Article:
Exhibit A is something I remember hearing about a while back, and I thought I had blogged about it then. However, I can’t find that post, so I guess I didn’t. How many of you remember turning in your paper or test, and getting it back looking like the teacher’s pen leaked all over it? I got a few of those, and I didn’t like it. So, what I did was apply myself to make sure it didn’t happen again. I much preferred the number 100 written at the top and circled - that was all the red I wanted to see on a paper or test.

But now, teachers are using purple pens to grade, not because they’re all Prince fans, but for the sole reason that red is too harsh. Too harsh? Check this out - the third paragraph in the story.

"I never use red to grade papers because it stands out like, ‘Oh, here’s what you did wrong.’ " said Melanie Irvine, a third-grade teacher at Pacific Rim Elementary in Carlsbad. “Purple is a more approachable color.”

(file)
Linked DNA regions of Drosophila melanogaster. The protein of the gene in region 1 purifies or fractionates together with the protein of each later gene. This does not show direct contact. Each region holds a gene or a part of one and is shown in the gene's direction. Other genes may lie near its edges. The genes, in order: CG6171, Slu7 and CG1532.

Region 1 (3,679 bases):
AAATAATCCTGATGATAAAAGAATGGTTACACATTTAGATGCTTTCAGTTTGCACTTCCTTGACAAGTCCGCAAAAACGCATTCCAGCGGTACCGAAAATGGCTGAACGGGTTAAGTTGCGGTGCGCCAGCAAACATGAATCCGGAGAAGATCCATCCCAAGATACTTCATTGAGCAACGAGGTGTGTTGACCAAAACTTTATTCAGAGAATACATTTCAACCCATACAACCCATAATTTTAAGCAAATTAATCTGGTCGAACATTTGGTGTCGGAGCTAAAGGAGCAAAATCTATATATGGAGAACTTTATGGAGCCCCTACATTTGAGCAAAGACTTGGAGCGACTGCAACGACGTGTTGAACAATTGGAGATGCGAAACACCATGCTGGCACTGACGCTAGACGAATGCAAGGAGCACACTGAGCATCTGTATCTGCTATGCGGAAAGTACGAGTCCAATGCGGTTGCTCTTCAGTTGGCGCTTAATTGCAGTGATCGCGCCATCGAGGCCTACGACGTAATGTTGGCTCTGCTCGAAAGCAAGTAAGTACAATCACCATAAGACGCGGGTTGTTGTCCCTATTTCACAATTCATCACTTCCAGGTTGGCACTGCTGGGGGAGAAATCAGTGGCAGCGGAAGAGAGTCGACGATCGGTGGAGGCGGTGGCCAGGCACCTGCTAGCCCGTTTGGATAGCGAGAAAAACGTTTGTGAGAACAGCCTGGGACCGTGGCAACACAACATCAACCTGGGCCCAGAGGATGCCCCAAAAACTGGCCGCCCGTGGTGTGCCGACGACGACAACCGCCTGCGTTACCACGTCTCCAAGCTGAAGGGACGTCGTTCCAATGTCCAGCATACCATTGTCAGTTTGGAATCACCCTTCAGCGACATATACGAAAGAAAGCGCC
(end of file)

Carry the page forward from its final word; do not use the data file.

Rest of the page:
Approachable? When I was in school, we had a different kind of approachability. You could approach the teacher’s desk and respectfully ask her for help. However, once you turned something in, it got graded, a process by which the teach goes through and marks portions that do not meet the standards. Isn’t the point of grading a paper to show what you did wrong? But, I guess esteem is more important that education these days. Don’t get me wrong, I don’t just not care about kid’s feelings, but if a kid’s not getting the material, they need to buckle down and work until they do, a process historically inspired by getting a bloodied-up paper back.

Besides, how is that preparing them for setbacks in higher grades? A third-grade report on frogs is a lot easier than an eleventh-grade report on the circulatory system. If they’re not made to get it right in third grade, what happens when they’re juniors? And jump past school - I have yet to hear of a company giving it employees a “purple slip.” (Of course, who knows what we’ll have when this generation gets to be in charge…)